FAF Issues 2021 Annual Report
Norwalk, CT—June 1, 2022—The Financial Accounting Foundation (FAF) today posted its 2021 Annual Report to its website. The report is available as a printable PDF file and as an enhanced digital version.
The annual report theme is “Standards That Work from Main Street to Wall Street,” and it commemorates the 50th anniversary of the creation of the Financial Accounting Foundation. The report provides a snapshot of the major milestones over the last 50 years of the Foundation’s work to enable the independent standard-setting process of the Financial Accounting Standards Board (FASB) and Governmental Accounting Standards Board (GASB).
The report also offers an overview of how the FASB and GASB focus on obtaining and incorporating stakeholder input during standards-setting activities. This feedback has recently led the FASB to add project topics on digital assets; intangibles; government grants; and accounting for financial instruments with environmental, social, and governance (ESG)-linked features and regulatory credits. It has also informed the GASB’s work on three major projects, the Financial Reporting Model Reexamination, Revenue and Expense Recognition, and the Disclosure Framework.
The 2021 Annual Report includes:
- Letters from FASB, GASB, and FAF leaders
- Milestones of the FAF’s 50-year history
- Highlights of 2021 FASB and GASB standards and Exposure Drafts
- Complete 2021 management’s discussion and analysis and audited financial statements (MD&A) (previously posted to the FAF website).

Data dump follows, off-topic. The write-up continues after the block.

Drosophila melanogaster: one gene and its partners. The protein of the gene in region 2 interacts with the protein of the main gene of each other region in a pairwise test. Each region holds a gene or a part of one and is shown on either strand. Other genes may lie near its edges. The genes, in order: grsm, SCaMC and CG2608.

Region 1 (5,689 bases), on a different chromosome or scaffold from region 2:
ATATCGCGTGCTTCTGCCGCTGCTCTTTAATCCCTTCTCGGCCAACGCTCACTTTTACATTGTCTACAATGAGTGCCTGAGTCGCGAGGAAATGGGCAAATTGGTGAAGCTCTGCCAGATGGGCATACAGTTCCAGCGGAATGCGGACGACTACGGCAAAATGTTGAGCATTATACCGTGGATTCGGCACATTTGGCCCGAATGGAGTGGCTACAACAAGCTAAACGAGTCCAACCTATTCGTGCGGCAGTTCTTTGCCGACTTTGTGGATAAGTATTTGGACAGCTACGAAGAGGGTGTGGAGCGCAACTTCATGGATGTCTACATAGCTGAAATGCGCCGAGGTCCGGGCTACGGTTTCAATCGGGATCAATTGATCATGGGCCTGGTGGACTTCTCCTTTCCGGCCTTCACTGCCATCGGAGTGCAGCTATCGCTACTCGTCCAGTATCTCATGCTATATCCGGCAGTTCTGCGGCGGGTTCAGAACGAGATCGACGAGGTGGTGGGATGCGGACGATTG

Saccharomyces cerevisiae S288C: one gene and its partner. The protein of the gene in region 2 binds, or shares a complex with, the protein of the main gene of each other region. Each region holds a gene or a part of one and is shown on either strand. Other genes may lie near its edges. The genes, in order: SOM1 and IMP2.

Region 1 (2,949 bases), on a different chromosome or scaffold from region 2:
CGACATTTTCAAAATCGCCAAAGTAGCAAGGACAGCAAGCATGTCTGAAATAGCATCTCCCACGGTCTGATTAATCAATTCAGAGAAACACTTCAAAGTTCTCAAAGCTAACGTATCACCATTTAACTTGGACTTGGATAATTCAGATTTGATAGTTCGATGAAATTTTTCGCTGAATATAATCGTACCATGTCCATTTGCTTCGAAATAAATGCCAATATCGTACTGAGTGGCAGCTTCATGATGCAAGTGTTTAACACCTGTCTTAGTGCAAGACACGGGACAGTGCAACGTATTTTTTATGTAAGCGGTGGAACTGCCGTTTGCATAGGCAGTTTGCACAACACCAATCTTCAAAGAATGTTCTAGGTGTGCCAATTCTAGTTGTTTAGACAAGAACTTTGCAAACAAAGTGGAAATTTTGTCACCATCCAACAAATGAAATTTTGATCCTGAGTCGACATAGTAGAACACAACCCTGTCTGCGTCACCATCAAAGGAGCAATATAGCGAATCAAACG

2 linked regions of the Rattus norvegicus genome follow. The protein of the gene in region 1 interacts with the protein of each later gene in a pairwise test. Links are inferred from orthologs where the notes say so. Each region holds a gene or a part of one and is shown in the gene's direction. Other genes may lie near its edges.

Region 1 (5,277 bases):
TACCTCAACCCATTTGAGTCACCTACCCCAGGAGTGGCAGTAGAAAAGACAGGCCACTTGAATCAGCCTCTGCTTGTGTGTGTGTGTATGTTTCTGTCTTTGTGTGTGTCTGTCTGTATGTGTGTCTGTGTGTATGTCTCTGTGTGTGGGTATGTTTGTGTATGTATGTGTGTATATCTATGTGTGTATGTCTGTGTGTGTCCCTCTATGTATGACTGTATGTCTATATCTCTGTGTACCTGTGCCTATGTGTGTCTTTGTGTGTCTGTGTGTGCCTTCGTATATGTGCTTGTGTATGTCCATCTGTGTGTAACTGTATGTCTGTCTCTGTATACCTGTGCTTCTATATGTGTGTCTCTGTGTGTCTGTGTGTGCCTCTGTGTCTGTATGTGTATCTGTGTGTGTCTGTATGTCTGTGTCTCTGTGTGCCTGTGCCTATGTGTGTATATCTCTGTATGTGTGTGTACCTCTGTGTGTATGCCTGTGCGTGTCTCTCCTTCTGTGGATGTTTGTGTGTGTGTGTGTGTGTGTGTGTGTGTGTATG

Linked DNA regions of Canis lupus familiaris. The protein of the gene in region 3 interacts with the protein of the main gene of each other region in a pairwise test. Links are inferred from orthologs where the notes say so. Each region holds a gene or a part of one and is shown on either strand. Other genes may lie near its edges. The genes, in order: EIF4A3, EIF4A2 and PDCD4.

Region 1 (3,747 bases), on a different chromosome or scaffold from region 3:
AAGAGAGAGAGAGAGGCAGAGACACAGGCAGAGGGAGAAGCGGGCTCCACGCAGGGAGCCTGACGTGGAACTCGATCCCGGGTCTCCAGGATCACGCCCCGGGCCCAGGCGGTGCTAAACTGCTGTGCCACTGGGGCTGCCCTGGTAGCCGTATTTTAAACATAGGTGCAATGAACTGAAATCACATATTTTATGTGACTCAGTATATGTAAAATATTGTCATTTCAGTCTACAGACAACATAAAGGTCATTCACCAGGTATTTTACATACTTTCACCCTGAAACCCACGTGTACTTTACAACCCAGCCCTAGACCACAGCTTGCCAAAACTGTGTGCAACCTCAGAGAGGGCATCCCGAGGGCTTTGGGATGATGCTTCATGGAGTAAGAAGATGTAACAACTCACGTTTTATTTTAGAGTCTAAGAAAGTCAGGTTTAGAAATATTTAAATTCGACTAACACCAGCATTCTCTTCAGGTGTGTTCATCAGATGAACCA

About the Financial Accounting Foundation
Established in 1972, the Financial Accounting Foundation (FAF) is an independent, private-sector, not-for-profit organization based in Norwalk, Connecticut. Its Board of Trustees is responsible for the oversight, administration, financing, and appointment of the Financial Accounting Standards Board (FASB) and the Governmental Accounting Standards Board (GASB) .
The FASB and GASB (collectively, “the Boards”) establish and improve financial accounting and reporting standards—known as Generally Accepted Accounting Principles, or GAAP—for public and private companies, not-for-profit organizations, and state and local governments in the United States. Both Boards set high-quality standards through a process that is robust, comprehensive, and inclusive. The FASB is responsible for standards for public and private companies and not-for-profit organizations, whereas the GASB is responsible for standards for state and local governments.
The Foundation’s Board of Trustees comprises 14–18 members from varied backgrounds—users, preparers, and auditors of financial reports; state and local government officials; academics; and regulators. The Trustees direct the effective, efficient, and appropriate stewardship of the FASB and GASB in carrying out their complementary missions, select and appoint FASB and GASB members and their advisory councils, oversee the Boards’ activities and due process, and promote and protect the independence of the Boards. You can learn more about the FAF at www.accountingfoundation.org.